Saltwater fishing is a fabulous way to soak up the sun while catching some beautiful ocean scenery (not to mention a few sea creatures) in Myrtle Beach. Visitors can cast their rods off a public fishing pier, go boating in the Intracoastal Waterway or try their hands at deep-sea fishing in the open ocean. Those who don’t own boats can charter through services such as Longway Charter Fishing, Shallow Minded Inshore Charters or Fish Hook Charters. Stay on land and catch fish on the Apache Fishing Pier, which is the longest fishing pier on the East Coast.
If adventure‘s what you’re seeking, Myrtle Beach offers some exciting options. A classic local beach scene includes rows of rainbow umbrellas facing the ocean, a bright parasail or two gliding through the sky, and boats and jet skis skimming the water. Not daring enough to jet ski or parasail? Try an activity that won’t have your heart pounding out of your chest: embark on a romantic sunset cruise, go on a dolphin-watching excursion or explore the ocean in a kayak. There’s a good list of water sport and tour providers at www.visitmyrtlebeach.com.
The Market Common is an outdoor maze of stores that serves as the site for occasional open-air festivals and has a playground for kids, a movie theater and plenty of restaurants with outdoor seating. This is primarily a shopping attraction, so you’re better off visiting Broadway at the Beach if you’re not in the mood to buy things but you want to grab a meal and a movie. On the other hand, if shopping’s your thing, the high-end shops of the Market Common, including Anthropologie, Chico’s, Tommy Bahama and Brooks Brothers, are arguably superior to the shopping opportunities at Broadway at the Beach.
Out of Town
Brookgreen Gardens, a nonprofit outdoor museum, zoo and sculpture garden, is a fantastic attraction and a National Historic Landmark. The park’s more than 9,000 acres contain four historic plantations, various archeological sites, a zoo, a sculpture garden, a learning and research center, a wildlife preserve, an aviary, and more. Although a simple stroll around Brookgreen Gardens’ spectacular landscapes — where visitors can spot giant wild turkeys, foxes, birds of prey and even alligators — is enough to entertain visitors for an entire day, the Gardens’ guided excursions and tours are not to be missed. Some tours, like an hour-long guided walk through the sculpture garden and a 45-minute “Meet the Animals” program, are free with admission. Other programs start at $3 per person. Our favorite? The 50-minute “Southern Trek: The Oaks and the Alstons” excursion takes guests to an ancient plantation cemetery. Brookgreen is about a 20-minute drive south of Myrtle Beach.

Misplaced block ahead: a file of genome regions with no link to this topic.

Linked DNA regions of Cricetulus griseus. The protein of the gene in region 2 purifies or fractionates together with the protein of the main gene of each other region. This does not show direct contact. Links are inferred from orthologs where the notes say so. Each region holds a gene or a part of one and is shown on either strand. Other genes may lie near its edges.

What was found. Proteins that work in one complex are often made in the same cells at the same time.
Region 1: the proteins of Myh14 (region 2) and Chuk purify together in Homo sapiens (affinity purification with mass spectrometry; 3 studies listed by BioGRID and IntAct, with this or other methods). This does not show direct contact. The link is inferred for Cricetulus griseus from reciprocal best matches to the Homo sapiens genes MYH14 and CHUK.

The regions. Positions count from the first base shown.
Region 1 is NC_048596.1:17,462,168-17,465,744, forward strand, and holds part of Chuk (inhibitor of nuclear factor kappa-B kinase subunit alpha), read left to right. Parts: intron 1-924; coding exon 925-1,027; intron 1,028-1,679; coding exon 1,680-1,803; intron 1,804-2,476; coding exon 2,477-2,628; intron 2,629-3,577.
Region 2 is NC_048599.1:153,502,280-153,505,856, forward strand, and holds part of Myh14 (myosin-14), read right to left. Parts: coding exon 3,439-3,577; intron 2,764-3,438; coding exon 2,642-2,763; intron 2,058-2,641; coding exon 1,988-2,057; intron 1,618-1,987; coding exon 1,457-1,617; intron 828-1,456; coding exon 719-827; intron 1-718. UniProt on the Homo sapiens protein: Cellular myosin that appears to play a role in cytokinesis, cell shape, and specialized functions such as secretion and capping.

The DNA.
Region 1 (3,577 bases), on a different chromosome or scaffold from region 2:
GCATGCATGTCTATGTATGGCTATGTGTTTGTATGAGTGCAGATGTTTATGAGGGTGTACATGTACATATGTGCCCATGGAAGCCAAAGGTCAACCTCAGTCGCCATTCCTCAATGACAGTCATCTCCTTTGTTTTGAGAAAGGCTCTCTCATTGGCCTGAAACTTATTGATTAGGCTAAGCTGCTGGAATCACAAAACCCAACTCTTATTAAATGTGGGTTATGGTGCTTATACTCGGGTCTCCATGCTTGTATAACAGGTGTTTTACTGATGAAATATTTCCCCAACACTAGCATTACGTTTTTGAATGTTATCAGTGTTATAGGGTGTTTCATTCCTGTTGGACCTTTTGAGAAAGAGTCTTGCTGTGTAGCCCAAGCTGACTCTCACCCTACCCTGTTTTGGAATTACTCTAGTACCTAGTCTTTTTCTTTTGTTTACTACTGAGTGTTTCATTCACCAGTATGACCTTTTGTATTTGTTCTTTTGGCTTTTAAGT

Here’s a memorable way to add some Southern culture to your vacation: spend an afternoon at Hopsewee Plantation. The preserved 18th-century plantation, a National Historic Landmark, is the birthplace of Thomas Lynch, Jr., one of the signers of the Declaration of Independence. Visitors who tour the house and its gardens will see architecture, period furniture and manicured grounds that exemplify life in the pre-Revolutionary War South. Various tours are offered here, including an “Attic to Cellar” tour and a boat excursion on the nearby Santee Delta. Hopsewee Plantation is about an hour’s drive south of Myrtle Beach.
–written by Caroline Costello; updated by Christina Livadiotis